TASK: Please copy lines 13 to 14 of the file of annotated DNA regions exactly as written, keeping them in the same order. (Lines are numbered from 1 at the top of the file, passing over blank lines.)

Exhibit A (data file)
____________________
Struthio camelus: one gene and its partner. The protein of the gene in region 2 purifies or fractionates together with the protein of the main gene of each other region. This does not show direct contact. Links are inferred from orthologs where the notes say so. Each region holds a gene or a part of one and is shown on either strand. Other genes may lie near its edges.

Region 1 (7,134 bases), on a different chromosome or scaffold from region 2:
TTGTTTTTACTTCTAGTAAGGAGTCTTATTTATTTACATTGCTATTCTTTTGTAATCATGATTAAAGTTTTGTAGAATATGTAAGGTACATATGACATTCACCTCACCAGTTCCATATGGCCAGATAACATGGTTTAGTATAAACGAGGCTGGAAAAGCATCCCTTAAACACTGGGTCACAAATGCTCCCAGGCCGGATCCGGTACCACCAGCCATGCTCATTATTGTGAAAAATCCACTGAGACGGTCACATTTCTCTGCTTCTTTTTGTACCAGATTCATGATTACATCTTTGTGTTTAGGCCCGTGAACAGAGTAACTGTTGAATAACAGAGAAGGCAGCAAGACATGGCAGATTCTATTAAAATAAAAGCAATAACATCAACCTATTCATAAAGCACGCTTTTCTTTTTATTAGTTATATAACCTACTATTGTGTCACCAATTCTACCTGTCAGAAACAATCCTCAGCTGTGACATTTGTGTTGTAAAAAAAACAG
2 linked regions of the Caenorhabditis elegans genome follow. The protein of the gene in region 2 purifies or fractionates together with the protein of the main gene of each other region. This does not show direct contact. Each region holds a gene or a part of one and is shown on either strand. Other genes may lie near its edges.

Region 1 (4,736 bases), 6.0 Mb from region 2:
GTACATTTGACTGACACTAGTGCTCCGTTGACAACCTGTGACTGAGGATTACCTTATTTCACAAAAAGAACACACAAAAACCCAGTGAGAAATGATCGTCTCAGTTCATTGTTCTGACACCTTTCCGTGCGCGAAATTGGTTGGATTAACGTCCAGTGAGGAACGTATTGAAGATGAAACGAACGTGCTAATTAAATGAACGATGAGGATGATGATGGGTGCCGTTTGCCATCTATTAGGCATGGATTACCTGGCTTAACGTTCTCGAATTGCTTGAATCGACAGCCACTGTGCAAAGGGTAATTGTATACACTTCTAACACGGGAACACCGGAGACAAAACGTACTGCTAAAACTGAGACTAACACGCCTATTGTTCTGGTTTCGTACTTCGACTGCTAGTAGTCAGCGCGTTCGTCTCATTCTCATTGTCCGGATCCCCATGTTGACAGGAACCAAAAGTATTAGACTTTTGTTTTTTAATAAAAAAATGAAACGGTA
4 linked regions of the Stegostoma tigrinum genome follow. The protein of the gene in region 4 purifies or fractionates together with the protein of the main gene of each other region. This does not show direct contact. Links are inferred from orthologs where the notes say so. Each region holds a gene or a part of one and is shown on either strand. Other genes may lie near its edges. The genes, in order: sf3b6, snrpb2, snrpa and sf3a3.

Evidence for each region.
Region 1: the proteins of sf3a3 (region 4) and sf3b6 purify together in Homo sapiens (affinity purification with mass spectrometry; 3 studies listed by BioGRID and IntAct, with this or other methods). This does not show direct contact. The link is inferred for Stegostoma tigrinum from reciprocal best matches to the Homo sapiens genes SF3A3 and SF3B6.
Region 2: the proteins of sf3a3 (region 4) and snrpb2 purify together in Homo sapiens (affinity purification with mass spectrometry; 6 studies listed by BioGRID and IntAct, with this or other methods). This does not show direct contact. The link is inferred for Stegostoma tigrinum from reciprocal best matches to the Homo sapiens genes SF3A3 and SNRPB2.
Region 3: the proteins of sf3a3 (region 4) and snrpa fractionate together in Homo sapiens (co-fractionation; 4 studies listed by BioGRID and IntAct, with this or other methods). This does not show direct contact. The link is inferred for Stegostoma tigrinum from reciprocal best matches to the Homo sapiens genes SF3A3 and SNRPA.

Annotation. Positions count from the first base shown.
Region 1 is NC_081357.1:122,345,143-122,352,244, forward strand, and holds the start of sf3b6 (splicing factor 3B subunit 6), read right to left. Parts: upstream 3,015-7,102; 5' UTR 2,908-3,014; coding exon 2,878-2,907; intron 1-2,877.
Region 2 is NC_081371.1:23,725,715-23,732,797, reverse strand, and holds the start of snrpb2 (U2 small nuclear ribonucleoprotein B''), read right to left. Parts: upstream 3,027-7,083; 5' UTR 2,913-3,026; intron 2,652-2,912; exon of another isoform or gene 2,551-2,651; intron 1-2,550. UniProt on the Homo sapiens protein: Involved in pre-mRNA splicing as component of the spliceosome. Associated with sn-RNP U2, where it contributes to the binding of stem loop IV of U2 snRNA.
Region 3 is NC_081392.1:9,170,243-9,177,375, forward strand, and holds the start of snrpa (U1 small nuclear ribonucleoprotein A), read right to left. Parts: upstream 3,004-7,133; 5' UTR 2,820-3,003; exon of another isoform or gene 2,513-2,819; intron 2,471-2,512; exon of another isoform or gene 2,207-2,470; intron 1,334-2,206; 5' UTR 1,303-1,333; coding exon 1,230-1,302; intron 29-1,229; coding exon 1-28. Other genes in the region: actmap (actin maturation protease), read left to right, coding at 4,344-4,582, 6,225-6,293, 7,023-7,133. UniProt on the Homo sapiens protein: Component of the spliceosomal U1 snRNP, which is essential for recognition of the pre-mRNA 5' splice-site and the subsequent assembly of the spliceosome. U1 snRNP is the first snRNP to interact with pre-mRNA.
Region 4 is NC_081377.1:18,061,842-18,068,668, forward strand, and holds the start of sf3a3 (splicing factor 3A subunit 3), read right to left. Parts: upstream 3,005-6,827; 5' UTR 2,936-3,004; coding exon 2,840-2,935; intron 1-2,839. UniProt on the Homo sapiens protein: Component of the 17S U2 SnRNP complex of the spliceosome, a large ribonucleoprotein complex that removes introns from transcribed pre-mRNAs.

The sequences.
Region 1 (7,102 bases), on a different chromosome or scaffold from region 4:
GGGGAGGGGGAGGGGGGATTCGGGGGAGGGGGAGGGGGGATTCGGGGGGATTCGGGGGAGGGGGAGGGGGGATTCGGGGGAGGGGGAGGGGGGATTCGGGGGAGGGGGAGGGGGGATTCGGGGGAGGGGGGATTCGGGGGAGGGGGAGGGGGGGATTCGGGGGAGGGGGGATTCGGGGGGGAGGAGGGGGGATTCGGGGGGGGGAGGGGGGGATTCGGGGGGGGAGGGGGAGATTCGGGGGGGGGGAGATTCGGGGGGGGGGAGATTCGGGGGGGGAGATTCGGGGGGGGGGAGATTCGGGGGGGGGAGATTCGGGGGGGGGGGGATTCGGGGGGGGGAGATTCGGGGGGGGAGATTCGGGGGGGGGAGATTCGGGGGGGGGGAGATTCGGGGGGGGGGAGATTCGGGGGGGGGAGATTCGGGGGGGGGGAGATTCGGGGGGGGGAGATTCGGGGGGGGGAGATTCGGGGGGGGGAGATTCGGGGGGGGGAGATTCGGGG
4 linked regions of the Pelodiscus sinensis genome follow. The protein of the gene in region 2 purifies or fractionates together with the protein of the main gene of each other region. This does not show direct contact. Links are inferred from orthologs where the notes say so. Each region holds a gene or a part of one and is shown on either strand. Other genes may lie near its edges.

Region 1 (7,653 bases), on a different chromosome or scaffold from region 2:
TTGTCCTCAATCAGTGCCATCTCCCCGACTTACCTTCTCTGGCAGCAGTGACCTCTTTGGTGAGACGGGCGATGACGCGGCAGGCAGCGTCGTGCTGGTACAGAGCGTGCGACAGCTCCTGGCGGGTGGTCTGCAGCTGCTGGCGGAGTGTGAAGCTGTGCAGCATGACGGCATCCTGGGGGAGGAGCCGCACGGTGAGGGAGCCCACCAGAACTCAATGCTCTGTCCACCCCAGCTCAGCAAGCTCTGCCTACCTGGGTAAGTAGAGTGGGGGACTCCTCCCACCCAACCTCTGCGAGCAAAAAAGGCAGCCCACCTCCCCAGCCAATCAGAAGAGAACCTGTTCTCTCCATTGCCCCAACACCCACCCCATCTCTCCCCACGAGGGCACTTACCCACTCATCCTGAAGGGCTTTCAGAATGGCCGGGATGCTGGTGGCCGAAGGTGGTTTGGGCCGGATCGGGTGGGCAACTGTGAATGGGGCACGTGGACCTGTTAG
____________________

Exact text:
Region 1 is NC_081357.1:122,345,143-122,352,244, forward strand, and holds the start of sf3b6 (splicing factor 3B subunit 6), read right to left. Parts: upstream 3,015-7,102; 5' UTR 2,908-3,014; coding exon 2,878-2,907; intron 1-2,877.
Region 2 is NC_081371.1:23,725,715-23,732,797, reverse strand, and holds the start of snrpb2 (U2 small nuclear ribonucleoprotein B''), read right to left. Parts: upstream 3,027-7,083; 5' UTR 2,913-3,026; intron 2,652-2,912; exon of another isoform or gene 2,551-2,651; intron 1-2,550. UniProt on the Homo sapiens protein: Involved in pre-mRNA splicing as component of the spliceosome. Associated with sn-RNP U2, where it contributes to the binding of stem loop IV of U2 snRNA.